I’ve had a gold onlay on one of my molars for about 20 years now. The top surface is wearing out. My dentist wants to fill it with a silver filling and keep the gold on the sides. I don’t like amalgam. White fillings look better to me, and I’m into holistic care anyway. Can the white filling improve the look? Thank you, Afarah
We are not certain why a material other than gold is being used for your onlay. Unless there are extenuating circumstances, more gold can be used to to match your existing restoration.
If your choices are amalgam or composite, restoring your tooth with mercury-free composite filling is preferable to amalgam (often referred to as “silver”). If amalgam is used, two dissimilar metals would be in the same tooth, creating a slight electric current that could cause the amalgam to corrode faster than normal. Also, the gold will absorb some of the metals from the amalgam. Dr. Dennis would need to examine your tooth and onlay to determine the real issue.
Keep in mind that if a dentist knows how to use composite well, it is his or her preferred material. A dentist who recommends amalgam might be uncomfortable with placing composite fillings. If you insist on receiving a composite filling from the dentist, the result might be less than adequate and need to be redone.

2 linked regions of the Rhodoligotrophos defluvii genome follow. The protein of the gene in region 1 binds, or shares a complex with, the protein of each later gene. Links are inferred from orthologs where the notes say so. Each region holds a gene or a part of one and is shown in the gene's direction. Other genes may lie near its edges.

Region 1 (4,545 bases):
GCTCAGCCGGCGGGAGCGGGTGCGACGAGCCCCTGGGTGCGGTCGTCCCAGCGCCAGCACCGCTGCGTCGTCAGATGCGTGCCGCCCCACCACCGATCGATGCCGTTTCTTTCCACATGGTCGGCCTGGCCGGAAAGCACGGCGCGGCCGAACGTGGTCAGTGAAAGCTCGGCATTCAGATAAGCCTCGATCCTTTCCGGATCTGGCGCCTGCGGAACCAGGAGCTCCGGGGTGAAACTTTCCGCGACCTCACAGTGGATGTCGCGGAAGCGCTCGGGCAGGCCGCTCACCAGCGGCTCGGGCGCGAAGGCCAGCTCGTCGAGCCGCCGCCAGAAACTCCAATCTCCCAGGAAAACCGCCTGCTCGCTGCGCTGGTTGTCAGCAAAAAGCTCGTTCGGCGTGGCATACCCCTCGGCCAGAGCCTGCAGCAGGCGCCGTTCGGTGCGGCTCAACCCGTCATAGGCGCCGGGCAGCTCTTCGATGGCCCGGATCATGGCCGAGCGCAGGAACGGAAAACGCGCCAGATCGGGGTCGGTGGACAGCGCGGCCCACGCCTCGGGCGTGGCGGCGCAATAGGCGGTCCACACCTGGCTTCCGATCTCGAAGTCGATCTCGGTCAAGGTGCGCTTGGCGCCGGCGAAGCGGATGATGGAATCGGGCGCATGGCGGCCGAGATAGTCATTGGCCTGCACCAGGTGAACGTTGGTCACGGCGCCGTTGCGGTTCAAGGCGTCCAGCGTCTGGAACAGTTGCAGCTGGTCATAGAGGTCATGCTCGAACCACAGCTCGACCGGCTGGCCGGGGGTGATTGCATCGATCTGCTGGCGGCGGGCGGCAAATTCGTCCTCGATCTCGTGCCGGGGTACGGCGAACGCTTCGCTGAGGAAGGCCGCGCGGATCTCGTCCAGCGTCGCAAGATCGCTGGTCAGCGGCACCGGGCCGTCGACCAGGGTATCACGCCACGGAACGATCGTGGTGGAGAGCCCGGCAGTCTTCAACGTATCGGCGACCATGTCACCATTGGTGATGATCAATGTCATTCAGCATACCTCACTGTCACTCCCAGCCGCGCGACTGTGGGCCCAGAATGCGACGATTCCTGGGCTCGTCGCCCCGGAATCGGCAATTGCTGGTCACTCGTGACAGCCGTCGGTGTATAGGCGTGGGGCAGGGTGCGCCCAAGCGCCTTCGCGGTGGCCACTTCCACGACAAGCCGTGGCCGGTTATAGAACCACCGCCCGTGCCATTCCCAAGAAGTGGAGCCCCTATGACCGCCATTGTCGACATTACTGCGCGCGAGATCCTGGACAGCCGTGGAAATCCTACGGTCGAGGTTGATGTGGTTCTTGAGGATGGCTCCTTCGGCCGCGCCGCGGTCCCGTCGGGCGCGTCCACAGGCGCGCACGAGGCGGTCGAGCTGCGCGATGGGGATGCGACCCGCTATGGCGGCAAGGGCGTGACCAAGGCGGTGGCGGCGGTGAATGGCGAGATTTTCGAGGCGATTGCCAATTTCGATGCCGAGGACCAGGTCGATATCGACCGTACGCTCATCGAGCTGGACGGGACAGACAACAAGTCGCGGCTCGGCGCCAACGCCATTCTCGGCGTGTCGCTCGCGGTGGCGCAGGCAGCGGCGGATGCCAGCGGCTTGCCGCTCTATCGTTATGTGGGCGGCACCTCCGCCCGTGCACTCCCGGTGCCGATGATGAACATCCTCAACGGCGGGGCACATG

Look for a Mercury-Free Dentist
If you really want a composite filling, find a dentist who regularly uses them on back teeth. Call a few dental offices and ask if the dentist does many silver fillings. If you are told that the dentist does very few of them, or is completely mercury-free, you can be confident he or she is comfortable placing composite fillings on back teeth. If you feel that your questions aren’t being answered to your satisfaction, keep searching for another dentist.
We suggest that you schedule a second-opinion appointment to have the onlay examined. It’s 20 years old, so it is possible that it will need to be completely removed and replaced. Although you might want to preserve the onlay, if it needs to be replaced, it’s likely in the best interests of your long-term oral health. An onlay that is well sealed will keep bacteria out and protect your tooth from decay.
This post is sponsored by Mercury-Free Dentist Dr. Susan Dennis.